Conferences Are Creating Toxic Events With Visual Logorrhea

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Most conferences spread verbal diarrhea and visual logorrhea like viral diseases.

We create toxic airborne events cluttering the conference experience with an overuse of monologues, panel dialogues and slideuments. Author Garr Reynolds coined the word slideument referring to presentations that have enough text that they can “speak for themselves.”

While a presentation that speaks for itself seems like a good idea, the research shows that slideuments are a distraction for the audience. No one can actually read and listen at the same time. Just as no one can give their focused attention to thinking and give their focused attention to listening at the same time. Slideuments are one of the symptoms of “death by PowerPoint (PPT) bullet.”

Creating A Poverty Of Conference Content

The convenience of presentation software like PPT is costly to the audience. It favors the presenter’s needs over the audience needs.

It also results in a poverty of content and harms the audience’s ability for deep quality thinking says Edward Tufte, author of The Cognitive Style of PowerPoint: Pitching Out Corrupts Within.

According to Tufte, the cognitive structure of PPT templates provides a single-path model of hierarchy for organizing content. This oversimplifies complex topics. It promotes surface learning or an awareness of an issue and does not promote individual thinking.

Similarly, Tufte identifies how the PPT templates only use 30%-40% of the space provided for content with the remaining space for bullets, frames and branding. Tufte calls this PPT Phluff.

The lack of meaningful content creates boring presentations. That coupled with visual logorrhea creates presentations full of content bulimia. Thus a conference with a poverty of contextual content!

The Data On Visual Logorrhea

German author and researcher Tim Themann analyzed 1,500 random presentations freely available on internet. His goal was to compare the prevalence of slideuments and current advice on presentation design from experts like Nancy Duarte, Seth Godin, Guy Kawasaki, Garr Reynolds and Edward Tufte.

Themann examined each presentation’s textual content (word and line counts), font and font size, and slide layout. Here are his results as outlined in Visual Logorrhea: On The Prevalence Of Slideuments.

1. Gagging On TMT – Too Much Text

Two-thirds of slides are packed with too much text to support the presentation. One-fifth are clearly slideuments (not appropriate to support the speaker’s presentation).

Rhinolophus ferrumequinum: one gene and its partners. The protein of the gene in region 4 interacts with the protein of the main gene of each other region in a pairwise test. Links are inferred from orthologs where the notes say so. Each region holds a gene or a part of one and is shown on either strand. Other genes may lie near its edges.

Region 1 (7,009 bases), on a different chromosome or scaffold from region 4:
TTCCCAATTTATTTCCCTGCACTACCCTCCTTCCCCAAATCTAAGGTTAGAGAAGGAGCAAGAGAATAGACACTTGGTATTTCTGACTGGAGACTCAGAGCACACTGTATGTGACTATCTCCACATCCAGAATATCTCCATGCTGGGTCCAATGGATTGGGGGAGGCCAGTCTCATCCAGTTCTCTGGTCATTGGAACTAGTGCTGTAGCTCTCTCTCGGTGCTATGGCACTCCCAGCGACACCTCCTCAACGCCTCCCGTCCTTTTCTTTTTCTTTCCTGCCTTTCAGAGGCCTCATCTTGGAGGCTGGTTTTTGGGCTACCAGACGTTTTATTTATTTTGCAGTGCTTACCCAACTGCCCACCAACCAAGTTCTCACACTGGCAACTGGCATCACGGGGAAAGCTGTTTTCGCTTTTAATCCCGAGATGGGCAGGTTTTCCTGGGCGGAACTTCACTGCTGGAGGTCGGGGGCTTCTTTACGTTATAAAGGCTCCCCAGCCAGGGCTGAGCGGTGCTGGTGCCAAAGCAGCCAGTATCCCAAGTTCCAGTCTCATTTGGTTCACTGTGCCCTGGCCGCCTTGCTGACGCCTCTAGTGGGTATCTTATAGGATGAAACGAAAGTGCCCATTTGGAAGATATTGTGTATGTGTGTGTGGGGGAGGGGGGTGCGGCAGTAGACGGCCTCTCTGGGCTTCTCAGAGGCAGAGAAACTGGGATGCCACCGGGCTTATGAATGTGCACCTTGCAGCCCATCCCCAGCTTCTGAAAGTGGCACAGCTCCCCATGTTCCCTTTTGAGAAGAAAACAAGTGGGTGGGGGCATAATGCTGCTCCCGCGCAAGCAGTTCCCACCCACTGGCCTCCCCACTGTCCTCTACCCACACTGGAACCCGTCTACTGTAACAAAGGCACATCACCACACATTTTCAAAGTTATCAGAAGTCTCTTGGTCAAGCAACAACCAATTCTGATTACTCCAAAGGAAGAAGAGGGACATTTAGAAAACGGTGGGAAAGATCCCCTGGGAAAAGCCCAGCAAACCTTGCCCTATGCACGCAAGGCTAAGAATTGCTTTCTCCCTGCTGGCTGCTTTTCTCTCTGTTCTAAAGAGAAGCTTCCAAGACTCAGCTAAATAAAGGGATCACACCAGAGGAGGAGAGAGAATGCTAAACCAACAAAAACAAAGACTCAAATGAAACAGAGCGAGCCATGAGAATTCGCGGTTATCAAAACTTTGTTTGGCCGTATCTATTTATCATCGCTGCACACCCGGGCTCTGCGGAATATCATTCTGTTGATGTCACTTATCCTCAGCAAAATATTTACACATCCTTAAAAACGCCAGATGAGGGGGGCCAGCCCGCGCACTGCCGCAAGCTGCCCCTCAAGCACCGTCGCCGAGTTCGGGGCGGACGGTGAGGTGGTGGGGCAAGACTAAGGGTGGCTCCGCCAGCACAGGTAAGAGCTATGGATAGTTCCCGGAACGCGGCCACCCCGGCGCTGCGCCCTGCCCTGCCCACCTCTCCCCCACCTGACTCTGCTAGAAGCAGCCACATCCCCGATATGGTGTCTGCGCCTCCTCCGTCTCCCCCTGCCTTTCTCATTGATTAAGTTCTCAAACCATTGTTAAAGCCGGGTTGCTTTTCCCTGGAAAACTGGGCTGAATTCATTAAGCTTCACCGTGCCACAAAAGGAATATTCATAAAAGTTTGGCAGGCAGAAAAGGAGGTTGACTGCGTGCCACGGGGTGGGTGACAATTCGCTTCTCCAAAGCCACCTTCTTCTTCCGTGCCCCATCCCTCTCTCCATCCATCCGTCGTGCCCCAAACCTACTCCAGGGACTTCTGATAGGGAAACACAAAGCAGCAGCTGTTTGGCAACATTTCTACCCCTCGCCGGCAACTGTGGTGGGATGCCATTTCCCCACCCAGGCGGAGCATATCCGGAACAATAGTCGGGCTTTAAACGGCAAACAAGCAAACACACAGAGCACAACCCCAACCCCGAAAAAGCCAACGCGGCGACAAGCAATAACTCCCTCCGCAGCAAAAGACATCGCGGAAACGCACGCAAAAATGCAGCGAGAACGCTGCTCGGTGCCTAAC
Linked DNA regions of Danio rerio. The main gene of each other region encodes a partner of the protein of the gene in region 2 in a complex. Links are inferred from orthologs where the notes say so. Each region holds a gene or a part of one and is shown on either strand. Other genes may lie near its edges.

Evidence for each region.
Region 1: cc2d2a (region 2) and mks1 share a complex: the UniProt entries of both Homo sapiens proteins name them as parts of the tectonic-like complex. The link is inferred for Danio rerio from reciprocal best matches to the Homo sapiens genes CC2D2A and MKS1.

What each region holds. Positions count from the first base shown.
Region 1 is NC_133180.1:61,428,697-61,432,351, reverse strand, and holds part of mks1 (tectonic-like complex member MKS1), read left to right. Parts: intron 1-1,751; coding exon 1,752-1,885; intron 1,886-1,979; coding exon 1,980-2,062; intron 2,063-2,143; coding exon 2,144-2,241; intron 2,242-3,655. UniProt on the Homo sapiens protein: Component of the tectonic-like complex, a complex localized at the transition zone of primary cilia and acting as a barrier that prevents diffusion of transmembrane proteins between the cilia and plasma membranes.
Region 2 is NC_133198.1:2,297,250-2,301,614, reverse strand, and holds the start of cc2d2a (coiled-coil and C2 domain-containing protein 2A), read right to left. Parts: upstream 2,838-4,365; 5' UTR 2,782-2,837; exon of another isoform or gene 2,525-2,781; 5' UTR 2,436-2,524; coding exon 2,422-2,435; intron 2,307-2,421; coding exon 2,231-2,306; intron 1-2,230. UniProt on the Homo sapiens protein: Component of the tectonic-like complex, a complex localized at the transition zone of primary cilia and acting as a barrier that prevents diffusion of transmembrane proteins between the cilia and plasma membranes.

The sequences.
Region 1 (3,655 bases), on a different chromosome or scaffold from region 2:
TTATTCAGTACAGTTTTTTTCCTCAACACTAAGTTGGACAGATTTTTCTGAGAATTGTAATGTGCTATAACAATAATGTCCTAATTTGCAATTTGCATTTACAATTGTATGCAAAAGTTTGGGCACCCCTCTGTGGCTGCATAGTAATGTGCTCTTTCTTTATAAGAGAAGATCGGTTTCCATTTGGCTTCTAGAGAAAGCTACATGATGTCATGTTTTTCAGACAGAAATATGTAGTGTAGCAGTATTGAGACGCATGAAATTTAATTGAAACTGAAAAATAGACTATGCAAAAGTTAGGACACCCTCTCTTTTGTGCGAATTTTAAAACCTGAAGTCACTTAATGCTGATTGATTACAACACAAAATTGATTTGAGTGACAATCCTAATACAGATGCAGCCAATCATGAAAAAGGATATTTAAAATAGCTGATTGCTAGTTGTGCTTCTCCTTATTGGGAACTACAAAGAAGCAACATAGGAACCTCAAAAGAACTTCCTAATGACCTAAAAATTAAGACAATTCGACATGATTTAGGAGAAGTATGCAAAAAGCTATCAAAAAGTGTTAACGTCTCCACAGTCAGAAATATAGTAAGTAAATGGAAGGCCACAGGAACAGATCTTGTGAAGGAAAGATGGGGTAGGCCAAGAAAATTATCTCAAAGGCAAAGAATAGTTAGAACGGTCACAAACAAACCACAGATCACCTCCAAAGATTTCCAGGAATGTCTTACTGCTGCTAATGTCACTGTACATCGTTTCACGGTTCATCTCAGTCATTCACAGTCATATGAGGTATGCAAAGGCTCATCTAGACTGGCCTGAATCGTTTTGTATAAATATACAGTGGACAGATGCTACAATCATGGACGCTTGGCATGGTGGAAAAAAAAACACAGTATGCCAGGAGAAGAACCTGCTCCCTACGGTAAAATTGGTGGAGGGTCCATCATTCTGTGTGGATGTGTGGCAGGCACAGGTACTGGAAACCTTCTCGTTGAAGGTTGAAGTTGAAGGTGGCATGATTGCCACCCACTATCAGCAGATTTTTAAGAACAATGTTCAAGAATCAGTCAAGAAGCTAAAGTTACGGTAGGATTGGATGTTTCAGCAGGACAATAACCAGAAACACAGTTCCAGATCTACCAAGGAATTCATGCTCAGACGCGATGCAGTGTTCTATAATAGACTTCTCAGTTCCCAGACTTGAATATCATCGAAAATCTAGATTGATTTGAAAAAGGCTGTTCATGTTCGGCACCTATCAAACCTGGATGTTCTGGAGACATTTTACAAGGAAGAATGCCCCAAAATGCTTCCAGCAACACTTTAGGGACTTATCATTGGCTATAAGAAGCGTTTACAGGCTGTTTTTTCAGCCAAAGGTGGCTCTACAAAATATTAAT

Nancy Duarte takes slideuments one step further. She says that slides with more than 75 words serve as white papers and slides with 50-74 words serve as teleprompters. According to Duarte’s book Slide:ology, the best presentations have slides that reinforce the content visually and have little text, if any.

2. Can You Read Me Now?

Two-fifths of all text on slides have a font size below 24 pt. Anything under 40 pt. font is considered unreadable by an audience.

3. The Default Templates Are Creating Brain Drains

Most presentations use the PPT template defaults regarding font choice, font size and slide layout. Few spend any time on design and rarely are third-party fonts used. Most slides revert automatically to pre-selected title line above a hierarchical bullet list. This is the perfect way to bore the audience and drain the brain.

How can we help our conference speakers move away from visual logorrhea? Why do conference organizers feel they need to pre-approve a speaker’s slides yet continue to approve slideuments?

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  1. This problem is decades old. From the inception of presentation software presenters have been writing and reading their entire presentation from the screen. I have always been a proponent of single word bullet points that merely serve to keep the speaker on track and the audience engaged in what is being said.

    I have also promoted my music-driven, audience-interactive trivia application as a game-based alternative to presentations. It doesn’t work for every type of presentation but works well to reinforce learning or when entertainment is important and content is not too deep.

    1. Jeff Hurt says:

      Thanks for reading and adding to the discussion. Yes, the problem is decades old. What’s not that old is the empirical evidence about the effectiveness of lectures and poor presentations visuals. We now know from neuroscientists like Dr. John Medina that we are all visual learners and thrive better when visuals accompany our presentations.

  2. Greg Oates says:

    Cool Jeff. I’m just starting to speak at events and this feels like it could help.

  3. Anne says:

    Haiku Deck is a nice option with great visual options and limited space for text. It’s mobile friendly too. Photos are suggested based on key words in your text. Easy, fun, and visually pleasing.

    1. Jeff Hurt says:

      Love Haiku Deck and it’s certainly a tool every presenter should know about and practice using. Thanks for adding it here and thanks for reading too.

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